Saturday, 20 June 2015


The first day of Ramadan  is a bit like Christmas or Diwali. Families gather to break the fast and eat together. There's a feeling of festivity and many of the streets are  decorated with streamers, fronds of silver paper and coloured lights. Houses are cleaned and the shops are full of people buying food ready for the Iftar (the breakfast which is at 6 in the afternoon) It is a time when Muslims reaffirm their allegiance to Islam and focus on the spiritual side of life. It brings the community and families together. People read the entire Quran during this month - (the Ladies carriage on the Metro is now full of earnest women  bent over small leatherbound Qurans, missing their stops.). 

I walked home last night  at about 2.45 am and bumped into  a man  yelling through a megaphone urging  everyone to get up and eat before they went to the mosque for 3.30 prayers. He  was even naming people in the neighbourhood to get them out of bed. He's a sort of Ramadan alarm and is called el-mesahrati. Reminded me of when I was a little girl at Butlins holiday camp and we were woken every morning with the megaphoned screech of "Wakey, Wakey rise and shine campers." I also felt a slight chill - as if Big Brother was watching me. In Ramadan,the all-knowing, all-seeing Allah is  more ubiquitous than usual.

The second day  I fasted for Ramadan. I have aways felt that you cannot live in a country and not try to understand what the people around you are experiencing. After all, in the UK most Muslims celebrate Christmas and the Muslim Christmases which are often more Christmasy than normal. In Egypt people are not eating from the 3.30 am call to prayers until 6 pm. I went to the gym and swam and exercised and by the time I came out was dying of thirst in the heat and had a very bad headache. In the evening I gathered with my partner's  family to eat together. Juices and food were prepared. This meal is called Iftar, breakfast. Dinner is much later before the 3.30 call to prayers. On my way to the flat people were rushing to get to their families to eat together. This will go on every day for a month until Eid. Until then  people will try to keep their thoughts pure. Married couples can only have sex during the fast break.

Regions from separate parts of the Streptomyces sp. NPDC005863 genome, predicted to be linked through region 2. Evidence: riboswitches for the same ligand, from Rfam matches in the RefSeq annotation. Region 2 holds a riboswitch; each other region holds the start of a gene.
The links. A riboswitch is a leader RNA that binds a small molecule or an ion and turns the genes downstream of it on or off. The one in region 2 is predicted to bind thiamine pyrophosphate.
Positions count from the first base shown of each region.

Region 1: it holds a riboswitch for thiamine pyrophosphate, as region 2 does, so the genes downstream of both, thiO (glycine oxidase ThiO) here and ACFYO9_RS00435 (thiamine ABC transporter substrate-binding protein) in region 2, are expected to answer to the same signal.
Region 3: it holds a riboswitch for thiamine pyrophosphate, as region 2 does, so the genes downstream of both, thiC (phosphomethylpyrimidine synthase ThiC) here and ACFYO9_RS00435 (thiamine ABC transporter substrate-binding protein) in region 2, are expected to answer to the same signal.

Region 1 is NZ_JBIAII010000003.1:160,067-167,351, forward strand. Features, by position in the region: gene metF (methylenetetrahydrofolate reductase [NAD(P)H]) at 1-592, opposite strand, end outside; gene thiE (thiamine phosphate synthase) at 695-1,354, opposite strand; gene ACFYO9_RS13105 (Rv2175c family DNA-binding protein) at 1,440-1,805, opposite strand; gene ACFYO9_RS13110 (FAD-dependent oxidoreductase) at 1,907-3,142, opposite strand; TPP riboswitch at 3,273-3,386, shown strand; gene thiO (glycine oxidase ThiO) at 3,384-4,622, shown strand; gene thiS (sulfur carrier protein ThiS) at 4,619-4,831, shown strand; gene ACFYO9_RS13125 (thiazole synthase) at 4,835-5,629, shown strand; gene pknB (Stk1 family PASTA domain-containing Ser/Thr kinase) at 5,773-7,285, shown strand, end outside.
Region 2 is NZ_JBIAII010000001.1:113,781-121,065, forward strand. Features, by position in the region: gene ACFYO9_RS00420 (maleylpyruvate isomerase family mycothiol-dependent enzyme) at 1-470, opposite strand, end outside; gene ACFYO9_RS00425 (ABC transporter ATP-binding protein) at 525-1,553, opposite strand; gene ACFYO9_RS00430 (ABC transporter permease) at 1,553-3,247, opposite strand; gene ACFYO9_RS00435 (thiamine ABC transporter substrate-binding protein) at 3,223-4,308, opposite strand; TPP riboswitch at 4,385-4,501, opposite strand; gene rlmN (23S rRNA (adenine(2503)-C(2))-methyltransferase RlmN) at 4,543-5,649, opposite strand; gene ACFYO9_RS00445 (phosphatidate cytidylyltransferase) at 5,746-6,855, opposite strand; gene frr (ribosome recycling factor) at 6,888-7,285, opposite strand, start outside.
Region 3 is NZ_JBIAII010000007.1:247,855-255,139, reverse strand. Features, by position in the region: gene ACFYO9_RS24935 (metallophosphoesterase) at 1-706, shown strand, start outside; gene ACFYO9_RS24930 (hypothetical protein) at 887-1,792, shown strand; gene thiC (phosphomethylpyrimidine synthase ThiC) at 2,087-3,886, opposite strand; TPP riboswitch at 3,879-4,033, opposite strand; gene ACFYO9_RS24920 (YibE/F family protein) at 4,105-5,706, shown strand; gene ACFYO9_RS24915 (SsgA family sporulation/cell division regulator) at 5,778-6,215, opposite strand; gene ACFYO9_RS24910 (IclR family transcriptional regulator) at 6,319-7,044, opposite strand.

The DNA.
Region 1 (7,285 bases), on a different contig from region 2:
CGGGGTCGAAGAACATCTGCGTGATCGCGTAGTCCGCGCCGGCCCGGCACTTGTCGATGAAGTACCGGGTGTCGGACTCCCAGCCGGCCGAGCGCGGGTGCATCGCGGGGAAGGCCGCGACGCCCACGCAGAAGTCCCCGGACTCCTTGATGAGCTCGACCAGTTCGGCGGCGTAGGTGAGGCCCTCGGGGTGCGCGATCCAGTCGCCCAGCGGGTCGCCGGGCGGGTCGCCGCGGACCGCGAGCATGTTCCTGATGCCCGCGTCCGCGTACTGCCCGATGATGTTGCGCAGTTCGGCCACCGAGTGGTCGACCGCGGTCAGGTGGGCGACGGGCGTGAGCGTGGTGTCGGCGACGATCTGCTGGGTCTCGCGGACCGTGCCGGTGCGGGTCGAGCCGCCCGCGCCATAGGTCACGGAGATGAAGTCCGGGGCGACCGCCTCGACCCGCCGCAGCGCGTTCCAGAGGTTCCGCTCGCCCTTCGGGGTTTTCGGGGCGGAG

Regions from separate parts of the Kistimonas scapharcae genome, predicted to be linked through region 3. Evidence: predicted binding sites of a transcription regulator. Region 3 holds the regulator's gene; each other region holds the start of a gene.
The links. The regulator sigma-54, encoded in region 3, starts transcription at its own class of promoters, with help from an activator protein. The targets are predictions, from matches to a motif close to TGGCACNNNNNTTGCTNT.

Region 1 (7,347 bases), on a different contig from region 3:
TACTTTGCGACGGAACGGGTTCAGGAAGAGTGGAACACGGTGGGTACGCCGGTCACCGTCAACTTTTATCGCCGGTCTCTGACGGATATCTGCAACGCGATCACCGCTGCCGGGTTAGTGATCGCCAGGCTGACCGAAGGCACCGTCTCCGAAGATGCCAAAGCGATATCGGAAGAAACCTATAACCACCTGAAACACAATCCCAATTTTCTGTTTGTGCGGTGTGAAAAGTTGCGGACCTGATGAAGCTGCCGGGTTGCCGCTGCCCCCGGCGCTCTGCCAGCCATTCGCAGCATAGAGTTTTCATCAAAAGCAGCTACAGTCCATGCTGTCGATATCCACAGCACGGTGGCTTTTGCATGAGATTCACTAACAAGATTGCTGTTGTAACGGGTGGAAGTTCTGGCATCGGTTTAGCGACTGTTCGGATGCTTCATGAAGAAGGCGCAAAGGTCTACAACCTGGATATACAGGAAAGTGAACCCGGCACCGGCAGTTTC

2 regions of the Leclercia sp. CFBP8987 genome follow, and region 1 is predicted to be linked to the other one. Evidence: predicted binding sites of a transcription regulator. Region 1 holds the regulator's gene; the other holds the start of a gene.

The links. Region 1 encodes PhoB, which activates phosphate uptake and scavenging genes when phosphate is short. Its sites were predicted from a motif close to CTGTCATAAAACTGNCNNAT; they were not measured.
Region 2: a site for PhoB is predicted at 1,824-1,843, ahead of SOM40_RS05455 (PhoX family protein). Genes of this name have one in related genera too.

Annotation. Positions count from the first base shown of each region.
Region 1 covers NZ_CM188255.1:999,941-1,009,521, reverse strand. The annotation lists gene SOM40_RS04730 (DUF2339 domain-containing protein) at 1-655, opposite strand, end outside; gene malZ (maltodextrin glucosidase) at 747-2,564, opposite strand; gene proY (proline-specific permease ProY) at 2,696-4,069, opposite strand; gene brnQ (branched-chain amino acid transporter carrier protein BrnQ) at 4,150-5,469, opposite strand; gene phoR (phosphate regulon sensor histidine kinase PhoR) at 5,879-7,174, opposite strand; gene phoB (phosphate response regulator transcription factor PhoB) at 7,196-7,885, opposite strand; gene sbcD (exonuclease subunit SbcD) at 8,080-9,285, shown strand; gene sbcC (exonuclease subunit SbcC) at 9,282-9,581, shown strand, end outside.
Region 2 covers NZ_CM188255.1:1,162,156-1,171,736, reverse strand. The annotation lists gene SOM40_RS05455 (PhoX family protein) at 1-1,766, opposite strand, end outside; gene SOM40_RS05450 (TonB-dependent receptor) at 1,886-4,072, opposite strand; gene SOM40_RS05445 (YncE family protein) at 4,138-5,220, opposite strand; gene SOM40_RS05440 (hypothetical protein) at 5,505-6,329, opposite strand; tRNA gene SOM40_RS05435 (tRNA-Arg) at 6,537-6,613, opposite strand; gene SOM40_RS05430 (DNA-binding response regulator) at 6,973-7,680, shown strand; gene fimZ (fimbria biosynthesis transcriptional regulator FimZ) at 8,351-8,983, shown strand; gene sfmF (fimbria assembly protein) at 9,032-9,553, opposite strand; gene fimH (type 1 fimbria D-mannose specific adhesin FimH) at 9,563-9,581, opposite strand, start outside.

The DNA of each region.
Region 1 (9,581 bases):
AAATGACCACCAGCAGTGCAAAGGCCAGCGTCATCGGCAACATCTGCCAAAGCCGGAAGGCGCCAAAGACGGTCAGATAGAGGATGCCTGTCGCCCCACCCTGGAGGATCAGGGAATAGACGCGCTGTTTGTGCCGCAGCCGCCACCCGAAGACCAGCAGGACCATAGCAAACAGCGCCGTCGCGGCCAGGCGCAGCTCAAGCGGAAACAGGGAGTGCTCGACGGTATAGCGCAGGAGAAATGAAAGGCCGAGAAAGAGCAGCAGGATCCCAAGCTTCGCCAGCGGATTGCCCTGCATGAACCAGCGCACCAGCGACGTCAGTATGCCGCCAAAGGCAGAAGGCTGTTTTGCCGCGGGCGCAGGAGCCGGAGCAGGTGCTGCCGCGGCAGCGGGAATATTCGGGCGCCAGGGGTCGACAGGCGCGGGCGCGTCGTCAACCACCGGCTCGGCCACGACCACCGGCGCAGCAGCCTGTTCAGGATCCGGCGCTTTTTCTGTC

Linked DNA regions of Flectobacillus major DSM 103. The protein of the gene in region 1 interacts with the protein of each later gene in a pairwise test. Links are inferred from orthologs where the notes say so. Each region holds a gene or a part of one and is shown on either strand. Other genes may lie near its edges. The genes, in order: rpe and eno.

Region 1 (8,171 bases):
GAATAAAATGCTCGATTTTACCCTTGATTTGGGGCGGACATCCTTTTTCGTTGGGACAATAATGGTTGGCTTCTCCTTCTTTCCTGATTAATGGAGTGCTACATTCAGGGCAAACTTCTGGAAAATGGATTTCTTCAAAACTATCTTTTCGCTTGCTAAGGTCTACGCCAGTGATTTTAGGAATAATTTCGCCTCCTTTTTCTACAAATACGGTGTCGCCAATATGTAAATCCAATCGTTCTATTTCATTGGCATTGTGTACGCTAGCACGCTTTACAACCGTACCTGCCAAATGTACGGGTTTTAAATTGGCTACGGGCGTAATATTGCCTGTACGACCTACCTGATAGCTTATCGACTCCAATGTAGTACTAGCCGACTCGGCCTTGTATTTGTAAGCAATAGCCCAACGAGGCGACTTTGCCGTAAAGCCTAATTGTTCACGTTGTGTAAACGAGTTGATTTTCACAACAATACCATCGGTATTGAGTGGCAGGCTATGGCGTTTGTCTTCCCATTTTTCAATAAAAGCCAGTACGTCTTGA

To an outsider like me,  if you take away the festivities,  Ramadan has  a sinister undercurrent. It is an annual,  month long refresher course in Islam, reinforcing the  foundations of childhood learning, which, akin to Catholicism, relies heavily on repetitive brainwashing techniques. All alcohol outlets are shut for the month,  and  Muslims who do not fast can be ostracised and treated with suspicion as "atheists," or, as other works of the devil...I know of several  people who have been sacked from their jobs for not fasting. (Children, the ill, nursing mothers and the  elderly, are exempt). 

 It is a spiritual obstacle course, testing its followers to the limit. Going without water for 17 hours, each day for a month in Egypt's heat  is no joke. Eating a heavy meal as late as 2 or 3 am is known to affect the body's  metabolism and  liver for the worst.  I wouldn't ask my worst enemy to do it.

But this is   a time which bonds the community and it has made me realise that this level of spirituality and community/family focus is missing in the West. Easter in the old days is probably the closest we came to it. Christmas has become a consumer fest. It would be nice to have something similar, but secular. It would be a period of time devoted each year to peace, equality and tolerance. It would be international, spiritual but non religious and a celebration of would involve the sharing of food, street parties, communal activities such as prayer and meditation and discussion, story telling. Every creed, colour, and sexual persuasion would participate and be brought together to reflect and commit to peace, equality and tolerance. Just a thought.